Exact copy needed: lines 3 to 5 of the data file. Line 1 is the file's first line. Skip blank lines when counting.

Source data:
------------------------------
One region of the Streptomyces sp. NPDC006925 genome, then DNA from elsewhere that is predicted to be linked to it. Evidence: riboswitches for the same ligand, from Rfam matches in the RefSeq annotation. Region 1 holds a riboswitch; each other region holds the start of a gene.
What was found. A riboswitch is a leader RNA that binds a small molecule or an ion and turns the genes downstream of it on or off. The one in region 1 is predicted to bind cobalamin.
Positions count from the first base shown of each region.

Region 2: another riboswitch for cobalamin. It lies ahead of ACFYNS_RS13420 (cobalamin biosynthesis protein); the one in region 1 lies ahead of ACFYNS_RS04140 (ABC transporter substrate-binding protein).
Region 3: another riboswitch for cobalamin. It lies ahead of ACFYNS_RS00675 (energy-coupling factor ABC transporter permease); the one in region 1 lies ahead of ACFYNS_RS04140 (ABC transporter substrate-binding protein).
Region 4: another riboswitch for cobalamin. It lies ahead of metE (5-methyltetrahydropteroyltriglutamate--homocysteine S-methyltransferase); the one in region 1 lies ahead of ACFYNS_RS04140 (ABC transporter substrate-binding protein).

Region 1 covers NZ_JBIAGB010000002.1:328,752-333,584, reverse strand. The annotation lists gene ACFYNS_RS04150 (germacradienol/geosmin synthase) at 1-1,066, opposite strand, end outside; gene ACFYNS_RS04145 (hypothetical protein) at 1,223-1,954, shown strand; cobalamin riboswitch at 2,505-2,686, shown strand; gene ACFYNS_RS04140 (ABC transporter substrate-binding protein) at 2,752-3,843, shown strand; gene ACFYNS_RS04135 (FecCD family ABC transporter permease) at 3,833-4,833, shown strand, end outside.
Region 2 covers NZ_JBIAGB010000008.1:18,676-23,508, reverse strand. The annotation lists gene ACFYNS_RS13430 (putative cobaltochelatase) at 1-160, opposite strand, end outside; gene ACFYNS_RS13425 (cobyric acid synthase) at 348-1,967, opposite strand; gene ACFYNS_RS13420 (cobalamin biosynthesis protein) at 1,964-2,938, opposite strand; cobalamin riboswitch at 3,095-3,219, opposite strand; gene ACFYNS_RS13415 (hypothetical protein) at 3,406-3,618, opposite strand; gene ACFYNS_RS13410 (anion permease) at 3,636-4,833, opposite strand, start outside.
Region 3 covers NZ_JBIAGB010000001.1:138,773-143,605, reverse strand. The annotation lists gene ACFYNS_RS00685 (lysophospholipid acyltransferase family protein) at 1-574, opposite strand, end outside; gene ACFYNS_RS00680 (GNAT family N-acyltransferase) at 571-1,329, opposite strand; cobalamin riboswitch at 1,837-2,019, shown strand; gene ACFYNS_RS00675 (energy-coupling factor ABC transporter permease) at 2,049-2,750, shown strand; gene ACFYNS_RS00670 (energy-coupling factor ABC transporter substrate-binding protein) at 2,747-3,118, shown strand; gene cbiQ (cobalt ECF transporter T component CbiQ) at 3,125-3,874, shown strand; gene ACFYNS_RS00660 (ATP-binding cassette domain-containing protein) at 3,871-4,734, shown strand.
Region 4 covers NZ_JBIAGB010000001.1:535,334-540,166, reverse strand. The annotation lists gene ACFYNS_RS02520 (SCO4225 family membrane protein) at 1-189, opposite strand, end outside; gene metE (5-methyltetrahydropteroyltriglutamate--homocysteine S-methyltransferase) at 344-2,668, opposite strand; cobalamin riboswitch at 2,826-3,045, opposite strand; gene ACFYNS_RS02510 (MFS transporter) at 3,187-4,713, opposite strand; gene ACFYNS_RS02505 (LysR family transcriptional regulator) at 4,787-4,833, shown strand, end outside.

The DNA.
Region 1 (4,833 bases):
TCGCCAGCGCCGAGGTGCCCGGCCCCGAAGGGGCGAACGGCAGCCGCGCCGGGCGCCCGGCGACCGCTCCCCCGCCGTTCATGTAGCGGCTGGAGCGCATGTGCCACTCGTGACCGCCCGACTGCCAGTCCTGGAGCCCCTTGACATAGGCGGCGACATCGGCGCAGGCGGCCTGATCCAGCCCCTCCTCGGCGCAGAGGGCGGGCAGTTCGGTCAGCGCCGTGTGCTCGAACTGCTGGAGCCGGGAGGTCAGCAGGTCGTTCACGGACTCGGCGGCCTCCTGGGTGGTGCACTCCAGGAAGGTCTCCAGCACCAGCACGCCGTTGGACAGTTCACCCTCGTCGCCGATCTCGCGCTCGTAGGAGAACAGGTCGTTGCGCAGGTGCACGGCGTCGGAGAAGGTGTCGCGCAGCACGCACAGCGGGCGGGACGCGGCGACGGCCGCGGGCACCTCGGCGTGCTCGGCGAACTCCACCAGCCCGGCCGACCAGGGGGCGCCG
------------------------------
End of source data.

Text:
Positions count from the first base shown of each region.

Region 2: another riboswitch for cobalamin. It lies ahead of ACFYNS_RS13420 (cobalamin biosynthesis protein); the one in region 1 lies ahead of ACFYNS_RS04140 (ABC transporter substrate-binding protein).
Region 3: another riboswitch for cobalamin. It lies ahead of ACFYNS_RS00675 (energy-coupling factor ABC transporter permease); the one in region 1 lies ahead of ACFYNS_RS04140 (ABC transporter substrate-binding protein).